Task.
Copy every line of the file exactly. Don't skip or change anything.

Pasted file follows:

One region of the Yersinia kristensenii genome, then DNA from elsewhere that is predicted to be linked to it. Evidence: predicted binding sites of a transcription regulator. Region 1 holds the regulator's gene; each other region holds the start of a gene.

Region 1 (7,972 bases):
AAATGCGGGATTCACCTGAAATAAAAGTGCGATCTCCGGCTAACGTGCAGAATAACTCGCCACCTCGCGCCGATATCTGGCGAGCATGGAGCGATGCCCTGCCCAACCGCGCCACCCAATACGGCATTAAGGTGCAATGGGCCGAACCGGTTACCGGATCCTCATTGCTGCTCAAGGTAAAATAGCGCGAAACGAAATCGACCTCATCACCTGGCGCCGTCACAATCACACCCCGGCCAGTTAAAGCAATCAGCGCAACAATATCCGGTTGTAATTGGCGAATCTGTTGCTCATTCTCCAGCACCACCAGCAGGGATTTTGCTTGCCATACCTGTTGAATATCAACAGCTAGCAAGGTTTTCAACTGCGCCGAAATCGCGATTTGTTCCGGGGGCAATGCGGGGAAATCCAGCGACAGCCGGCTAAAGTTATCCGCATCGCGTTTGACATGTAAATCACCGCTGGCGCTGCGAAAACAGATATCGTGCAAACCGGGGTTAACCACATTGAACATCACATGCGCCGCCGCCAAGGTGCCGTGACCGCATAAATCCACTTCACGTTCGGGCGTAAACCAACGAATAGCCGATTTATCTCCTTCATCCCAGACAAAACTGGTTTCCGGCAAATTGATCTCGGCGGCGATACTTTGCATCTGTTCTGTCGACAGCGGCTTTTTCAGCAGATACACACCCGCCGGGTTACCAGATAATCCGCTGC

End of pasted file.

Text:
One region of the Yersinia kristensenii genome, then DNA from elsewhere that is predicted to be linked to it. Evidence: predicted binding sites of a transcription regulator. Region 1 holds the regulator's gene; each other region holds the start of a gene.

Region 1 (7,972 bases):
AAATGCGGGATTCACCTGAAATAAAAGTGCGATCTCCGGCTAACGTGCAGAATAACTCGCCACCTCGCGCCGATATCTGGCGAGCATGGAGCGATGCCCTGCCCAACCGCGCCACCCAATACGGCATTAAGGTGCAATGGGCCGAACCGGTTACCGGATCCTCATTGCTGCTCAAGGTAAAATAGCGCGAAACGAAATCGACCTCATCACCTGGCGCCGTCACAATCACACCCCGGCCAGTTAAAGCAATCAGCGCAACAATATCCGGTTGTAATTGGCGAATCTGTTGCTCATTCTCCAGCACCACCAGCAGGGATTTTGCTTGCCATACCTGTTGAATATCAACAGCTAGCAAGGTTTTCAACTGCGCCGAAATCGCGATTTGTTCCGGGGGCAATGCGGGGAAATCCAGCGACAGCCGGCTAAAGTTATCCGCATCGCGTTTGACATGTAAATCACCGCTGGCGCTGCGAAAACAGATATCGTGCAAACCGGGGTTAACCACATTGAACATCACATGCGCCGCCGCCAAGGTGCCGTGACCGCATAAATCCACTTCACGTTCGGGCGTAAACCAACGAATAGCCGATTTATCTCCTTCATCCCAGACAAAACTGGTTTCCGGCAAATTGATCTCGGCGGCGATACTTTGCATCTGTTCTGTCGACAGCGGCTTTTTCAGCAGATACACACCCGCCGGGTTACCAGATAATCCGCTGC